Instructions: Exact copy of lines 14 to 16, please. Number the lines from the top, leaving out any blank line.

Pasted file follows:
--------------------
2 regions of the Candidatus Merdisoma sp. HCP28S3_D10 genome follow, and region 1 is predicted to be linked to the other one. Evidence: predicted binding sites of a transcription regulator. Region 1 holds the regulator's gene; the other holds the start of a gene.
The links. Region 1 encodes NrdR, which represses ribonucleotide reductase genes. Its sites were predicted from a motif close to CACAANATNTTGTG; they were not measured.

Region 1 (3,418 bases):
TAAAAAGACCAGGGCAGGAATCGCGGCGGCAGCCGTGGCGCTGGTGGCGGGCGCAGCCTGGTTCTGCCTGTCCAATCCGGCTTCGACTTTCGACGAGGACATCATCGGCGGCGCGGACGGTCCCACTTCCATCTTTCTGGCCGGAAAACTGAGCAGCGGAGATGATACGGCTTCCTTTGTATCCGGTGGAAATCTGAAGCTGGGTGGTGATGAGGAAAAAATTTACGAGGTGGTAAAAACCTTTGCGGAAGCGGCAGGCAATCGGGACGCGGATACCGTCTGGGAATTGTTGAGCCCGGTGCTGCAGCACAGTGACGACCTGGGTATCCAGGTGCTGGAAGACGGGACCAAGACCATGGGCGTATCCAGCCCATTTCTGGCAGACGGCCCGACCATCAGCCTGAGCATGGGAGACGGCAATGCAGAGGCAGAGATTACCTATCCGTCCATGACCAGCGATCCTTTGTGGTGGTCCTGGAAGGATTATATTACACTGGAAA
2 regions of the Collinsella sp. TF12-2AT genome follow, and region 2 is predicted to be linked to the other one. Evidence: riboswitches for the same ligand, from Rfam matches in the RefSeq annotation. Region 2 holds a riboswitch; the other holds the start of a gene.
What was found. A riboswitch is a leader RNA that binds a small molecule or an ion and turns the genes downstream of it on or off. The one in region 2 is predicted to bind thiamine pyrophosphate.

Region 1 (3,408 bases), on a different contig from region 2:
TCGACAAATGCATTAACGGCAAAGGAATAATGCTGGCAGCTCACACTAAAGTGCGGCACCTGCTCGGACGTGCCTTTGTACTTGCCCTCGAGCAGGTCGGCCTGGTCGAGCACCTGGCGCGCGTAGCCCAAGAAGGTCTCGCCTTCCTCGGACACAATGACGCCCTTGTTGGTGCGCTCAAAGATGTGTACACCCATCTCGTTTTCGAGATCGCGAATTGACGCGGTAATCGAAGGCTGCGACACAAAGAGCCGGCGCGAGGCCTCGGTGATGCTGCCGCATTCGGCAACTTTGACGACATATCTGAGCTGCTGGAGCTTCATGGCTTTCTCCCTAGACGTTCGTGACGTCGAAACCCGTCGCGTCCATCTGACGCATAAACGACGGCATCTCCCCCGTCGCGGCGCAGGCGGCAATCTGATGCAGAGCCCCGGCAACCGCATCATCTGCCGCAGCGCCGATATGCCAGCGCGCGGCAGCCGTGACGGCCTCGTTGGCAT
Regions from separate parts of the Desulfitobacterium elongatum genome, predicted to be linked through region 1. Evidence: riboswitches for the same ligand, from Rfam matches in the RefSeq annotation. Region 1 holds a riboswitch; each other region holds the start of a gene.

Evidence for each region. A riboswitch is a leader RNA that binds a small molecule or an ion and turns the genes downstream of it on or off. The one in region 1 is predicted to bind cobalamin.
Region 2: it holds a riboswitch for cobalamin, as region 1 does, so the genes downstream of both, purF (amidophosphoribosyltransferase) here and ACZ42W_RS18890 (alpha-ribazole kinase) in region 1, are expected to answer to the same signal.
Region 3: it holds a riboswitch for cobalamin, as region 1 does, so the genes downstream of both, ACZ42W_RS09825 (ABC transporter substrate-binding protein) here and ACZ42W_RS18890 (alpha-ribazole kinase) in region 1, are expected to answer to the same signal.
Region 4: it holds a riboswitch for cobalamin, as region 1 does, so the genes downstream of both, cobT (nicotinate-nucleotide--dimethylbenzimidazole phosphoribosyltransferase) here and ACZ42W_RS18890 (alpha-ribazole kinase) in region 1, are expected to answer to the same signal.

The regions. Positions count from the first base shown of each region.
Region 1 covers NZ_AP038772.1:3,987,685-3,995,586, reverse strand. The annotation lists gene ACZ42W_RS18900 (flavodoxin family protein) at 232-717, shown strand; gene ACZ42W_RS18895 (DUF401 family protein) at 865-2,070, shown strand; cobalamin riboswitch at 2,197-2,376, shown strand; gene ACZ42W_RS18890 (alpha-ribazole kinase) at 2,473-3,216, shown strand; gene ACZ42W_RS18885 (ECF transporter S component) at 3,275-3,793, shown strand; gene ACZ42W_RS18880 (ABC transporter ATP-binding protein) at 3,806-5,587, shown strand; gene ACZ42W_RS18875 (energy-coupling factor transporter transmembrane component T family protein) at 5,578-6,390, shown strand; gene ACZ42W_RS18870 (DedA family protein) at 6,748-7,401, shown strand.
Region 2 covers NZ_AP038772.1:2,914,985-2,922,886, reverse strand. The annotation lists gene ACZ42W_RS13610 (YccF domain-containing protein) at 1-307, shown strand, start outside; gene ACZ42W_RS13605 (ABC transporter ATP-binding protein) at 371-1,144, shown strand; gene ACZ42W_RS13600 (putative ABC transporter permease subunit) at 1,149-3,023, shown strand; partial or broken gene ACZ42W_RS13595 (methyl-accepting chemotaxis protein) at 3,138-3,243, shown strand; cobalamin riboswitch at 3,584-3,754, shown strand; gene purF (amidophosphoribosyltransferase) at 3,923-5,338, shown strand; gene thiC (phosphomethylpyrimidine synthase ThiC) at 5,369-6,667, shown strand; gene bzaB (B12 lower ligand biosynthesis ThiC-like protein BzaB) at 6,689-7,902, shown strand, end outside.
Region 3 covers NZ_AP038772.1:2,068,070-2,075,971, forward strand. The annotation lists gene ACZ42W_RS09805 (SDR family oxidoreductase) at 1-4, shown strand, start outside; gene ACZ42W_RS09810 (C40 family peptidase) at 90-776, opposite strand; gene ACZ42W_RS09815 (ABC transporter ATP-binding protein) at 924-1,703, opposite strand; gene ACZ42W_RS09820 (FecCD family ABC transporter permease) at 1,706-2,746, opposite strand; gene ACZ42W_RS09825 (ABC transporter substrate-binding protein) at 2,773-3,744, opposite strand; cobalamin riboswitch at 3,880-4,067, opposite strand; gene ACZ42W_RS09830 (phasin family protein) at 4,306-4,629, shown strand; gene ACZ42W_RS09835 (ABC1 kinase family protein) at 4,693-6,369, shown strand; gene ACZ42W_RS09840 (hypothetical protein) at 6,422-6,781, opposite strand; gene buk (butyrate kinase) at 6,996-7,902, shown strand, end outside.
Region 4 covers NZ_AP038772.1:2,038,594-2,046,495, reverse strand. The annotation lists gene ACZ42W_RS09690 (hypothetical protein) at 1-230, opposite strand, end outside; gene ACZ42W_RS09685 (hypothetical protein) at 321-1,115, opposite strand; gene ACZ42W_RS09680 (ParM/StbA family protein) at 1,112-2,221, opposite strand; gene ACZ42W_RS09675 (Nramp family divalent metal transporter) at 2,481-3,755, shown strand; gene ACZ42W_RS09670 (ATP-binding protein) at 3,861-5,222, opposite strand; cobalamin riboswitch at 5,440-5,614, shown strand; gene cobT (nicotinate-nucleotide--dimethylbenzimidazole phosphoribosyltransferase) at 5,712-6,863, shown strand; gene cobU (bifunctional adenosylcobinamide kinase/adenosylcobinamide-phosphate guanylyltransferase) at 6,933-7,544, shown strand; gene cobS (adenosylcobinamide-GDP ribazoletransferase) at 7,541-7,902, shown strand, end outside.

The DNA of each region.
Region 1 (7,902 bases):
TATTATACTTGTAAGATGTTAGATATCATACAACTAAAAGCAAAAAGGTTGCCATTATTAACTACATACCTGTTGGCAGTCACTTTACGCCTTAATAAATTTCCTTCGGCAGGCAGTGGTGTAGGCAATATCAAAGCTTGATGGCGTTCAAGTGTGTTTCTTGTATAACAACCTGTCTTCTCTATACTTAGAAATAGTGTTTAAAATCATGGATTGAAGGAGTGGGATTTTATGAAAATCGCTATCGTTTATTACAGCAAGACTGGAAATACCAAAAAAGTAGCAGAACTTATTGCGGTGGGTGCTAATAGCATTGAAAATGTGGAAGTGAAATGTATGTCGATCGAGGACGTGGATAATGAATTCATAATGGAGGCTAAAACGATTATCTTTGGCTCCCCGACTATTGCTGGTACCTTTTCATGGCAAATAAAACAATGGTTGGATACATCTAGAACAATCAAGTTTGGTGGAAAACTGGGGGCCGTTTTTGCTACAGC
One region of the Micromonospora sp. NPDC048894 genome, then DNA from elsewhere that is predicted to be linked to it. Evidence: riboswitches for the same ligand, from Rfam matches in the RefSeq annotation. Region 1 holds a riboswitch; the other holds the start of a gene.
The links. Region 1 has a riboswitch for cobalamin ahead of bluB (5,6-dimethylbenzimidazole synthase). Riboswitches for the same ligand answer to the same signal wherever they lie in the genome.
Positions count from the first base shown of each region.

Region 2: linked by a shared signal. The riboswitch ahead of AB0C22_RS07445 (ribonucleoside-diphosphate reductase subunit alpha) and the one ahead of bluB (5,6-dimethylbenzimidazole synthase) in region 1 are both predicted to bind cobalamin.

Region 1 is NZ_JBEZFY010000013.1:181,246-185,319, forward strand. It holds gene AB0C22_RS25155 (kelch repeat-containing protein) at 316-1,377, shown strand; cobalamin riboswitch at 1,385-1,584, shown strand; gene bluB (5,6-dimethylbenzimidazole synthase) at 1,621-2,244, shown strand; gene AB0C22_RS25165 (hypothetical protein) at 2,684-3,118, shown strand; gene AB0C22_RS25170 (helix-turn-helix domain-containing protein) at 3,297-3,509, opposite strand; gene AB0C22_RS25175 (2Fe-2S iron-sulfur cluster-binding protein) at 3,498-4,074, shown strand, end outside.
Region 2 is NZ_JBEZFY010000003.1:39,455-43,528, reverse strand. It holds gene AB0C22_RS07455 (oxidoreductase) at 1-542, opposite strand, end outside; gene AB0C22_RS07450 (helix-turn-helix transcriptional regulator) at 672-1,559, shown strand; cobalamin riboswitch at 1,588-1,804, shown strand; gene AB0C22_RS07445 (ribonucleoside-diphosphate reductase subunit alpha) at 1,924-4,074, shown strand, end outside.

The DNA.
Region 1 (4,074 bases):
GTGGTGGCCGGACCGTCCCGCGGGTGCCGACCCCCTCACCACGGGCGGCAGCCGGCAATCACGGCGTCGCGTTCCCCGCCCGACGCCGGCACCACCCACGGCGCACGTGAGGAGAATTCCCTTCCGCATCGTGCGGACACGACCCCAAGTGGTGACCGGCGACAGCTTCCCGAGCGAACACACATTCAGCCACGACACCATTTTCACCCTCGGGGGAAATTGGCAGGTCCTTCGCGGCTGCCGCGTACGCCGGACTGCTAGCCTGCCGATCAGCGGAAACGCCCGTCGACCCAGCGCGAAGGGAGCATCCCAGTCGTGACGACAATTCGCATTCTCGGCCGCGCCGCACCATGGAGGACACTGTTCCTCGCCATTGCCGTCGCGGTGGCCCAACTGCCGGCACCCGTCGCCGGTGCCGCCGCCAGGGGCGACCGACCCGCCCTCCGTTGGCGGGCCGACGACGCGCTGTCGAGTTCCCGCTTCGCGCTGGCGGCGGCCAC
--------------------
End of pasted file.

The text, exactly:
The regions. Positions count from the first base shown of each region.
Region 1 covers NZ_AP038772.1:3,987,685-3,995,586, reverse strand. The annotation lists gene ACZ42W_RS18900 (flavodoxin family protein) at 232-717, shown strand; gene ACZ42W_RS18895 (DUF401 family protein) at 865-2,070, shown strand; cobalamin riboswitch at 2,197-2,376, shown strand; gene ACZ42W_RS18890 (alpha-ribazole kinase) at 2,473-3,216, shown strand; gene ACZ42W_RS18885 (ECF transporter S component) at 3,275-3,793, shown strand; gene ACZ42W_RS18880 (ABC transporter ATP-binding protein) at 3,806-5,587, shown strand; gene ACZ42W_RS18875 (energy-coupling factor transporter transmembrane component T family protein) at 5,578-6,390, shown strand; gene ACZ42W_RS18870 (DedA family protein) at 6,748-7,401, shown strand.
Region 2 covers NZ_AP038772.1:2,914,985-2,922,886, reverse strand. The annotation lists gene ACZ42W_RS13610 (YccF domain-containing protein) at 1-307, shown strand, start outside; gene ACZ42W_RS13605 (ABC transporter ATP-binding protein) at 371-1,144, shown strand; gene ACZ42W_RS13600 (putative ABC transporter permease subunit) at 1,149-3,023, shown strand; partial or broken gene ACZ42W_RS13595 (methyl-accepting chemotaxis protein) at 3,138-3,243, shown strand; cobalamin riboswitch at 3,584-3,754, shown strand; gene purF (amidophosphoribosyltransferase) at 3,923-5,338, shown strand; gene thiC (phosphomethylpyrimidine synthase ThiC) at 5,369-6,667, shown strand; gene bzaB (B12 lower ligand biosynthesis ThiC-like protein BzaB) at 6,689-7,902, shown strand, end outside.